A provocative study presented at the AHA has found an association between long-term use of birth control pills and buildup of plaque in arteries in the neck and legs, which could be a sign of heart disease.
A provocative study has found an association between long-term use of birth control pills and buildup of plaque in arteries in the neck and legs, which could be a sign of heart disease. Even the researchers who did the study said their finding does not prove that taking the pill for years will raise the risk of heart attack years after a woman stops taking oral contraception.
But doctors said the study, is another reason for women to be vigilant about monitoring other heart disease risk factors such as smoking, cholesterol and blood pressure.
"We can’t confer cause and effect" because of the study, said Raymond Gibbons, a cardiologist and professor of medicine at the Mayo Clinic who was not associated with the research. "I don’t think people should stop taking the pill, but they need to be more aware about their heart disease risk factors."
The study involved ultrasound measurements on the carotid and femoral arteries of 1,301 women who were or had been taking oral contraceptives. The average age of the women was 46.
The researchers found that for every 10 years a woman took oral contraception, there was a 20% to 30% risk of troubling plaque on either the carotid or femoral arteries. For each year of contraceptive use, the plaque risk increased about 2%.
The study was designed to adjust for the effects of a variety of other risk factors such as smoking, cholesterol, blood pressure, diabetes, alcohol use, diet and exercise.
The researchers noted that more than 80% of women in the United States born between 1947 and 1967 have used the pill for at least one year, with a typical woman using the drug for about 13 years.
The birth control pill was introduced in the 1960s, and many of the first women to who have used it are now approaching 60, an age when heart disease becomes more of a risk, said lead author Ernst Rietzschel, a researcher with Ghent University in Belgium.
"If these data are replicated, we will have to change the way we look at oral contraception risk," he said. Rietzschel noted that newer and presumably safer generations of the pill have been developed over the years, and part of the concern might be with women who used the first generation of the pill.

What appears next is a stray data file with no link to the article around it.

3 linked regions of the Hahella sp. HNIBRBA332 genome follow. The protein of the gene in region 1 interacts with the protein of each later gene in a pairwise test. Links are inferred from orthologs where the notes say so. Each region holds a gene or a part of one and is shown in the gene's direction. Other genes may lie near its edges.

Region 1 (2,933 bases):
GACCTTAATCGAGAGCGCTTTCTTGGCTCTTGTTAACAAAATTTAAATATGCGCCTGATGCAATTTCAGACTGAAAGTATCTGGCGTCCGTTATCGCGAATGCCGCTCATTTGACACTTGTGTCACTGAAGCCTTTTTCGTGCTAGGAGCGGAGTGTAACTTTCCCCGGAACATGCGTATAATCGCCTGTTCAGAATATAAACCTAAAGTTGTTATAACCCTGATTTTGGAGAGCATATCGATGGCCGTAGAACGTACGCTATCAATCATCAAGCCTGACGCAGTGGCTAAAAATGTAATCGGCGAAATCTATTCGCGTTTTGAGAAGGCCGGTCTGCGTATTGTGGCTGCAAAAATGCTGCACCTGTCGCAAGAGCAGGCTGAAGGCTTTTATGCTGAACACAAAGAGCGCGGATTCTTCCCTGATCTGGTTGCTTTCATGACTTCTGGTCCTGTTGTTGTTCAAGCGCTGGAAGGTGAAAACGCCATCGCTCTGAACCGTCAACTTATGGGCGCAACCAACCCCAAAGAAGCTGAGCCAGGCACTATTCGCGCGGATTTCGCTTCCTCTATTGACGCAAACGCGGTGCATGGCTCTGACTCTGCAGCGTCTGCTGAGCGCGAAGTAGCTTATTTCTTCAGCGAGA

Still, he said, all oral contraceptives have the ability to raise blood pressure by as much as five points. He said any drug that does that could have ill effects on the heart.
He said he decided to do the study after researchers in Belgium noticed very high levels of C-reactive protein, or CRP, in birth control pill users. CRP is a substance in the blood that indicates the presence of inflammation.
So far, he said, there has not been other evidence that long-term use of the pill increases heart disease risk if it is discontinued, but "it’s not really surprising that we haven’t seen anything yet. And maybe we will not see anything at all. "We might be at the foot of a wave, but the wave might be a ripple."
Rietzschel said that if the pill does cause the buildup of plaque in the arteries of the heart, it is not likely to go away by merely stopping use of the drug.
The study was observational and not a rigorous clinical trial, but the findings suggest that women who use the pill should be even more vigilant about controlling other known heart disease risk factors, said Gordon Tomaselli, a professor of medicine at Johns Hopkins University School of Medicine.
He said it has long been believed that any vascular risk associated with the pill went away after use was stopped. The Belgian study now is raising some concern that that belief might not be true, he said.
American Heart Association 2007 Scientific Sessions Nov, 2007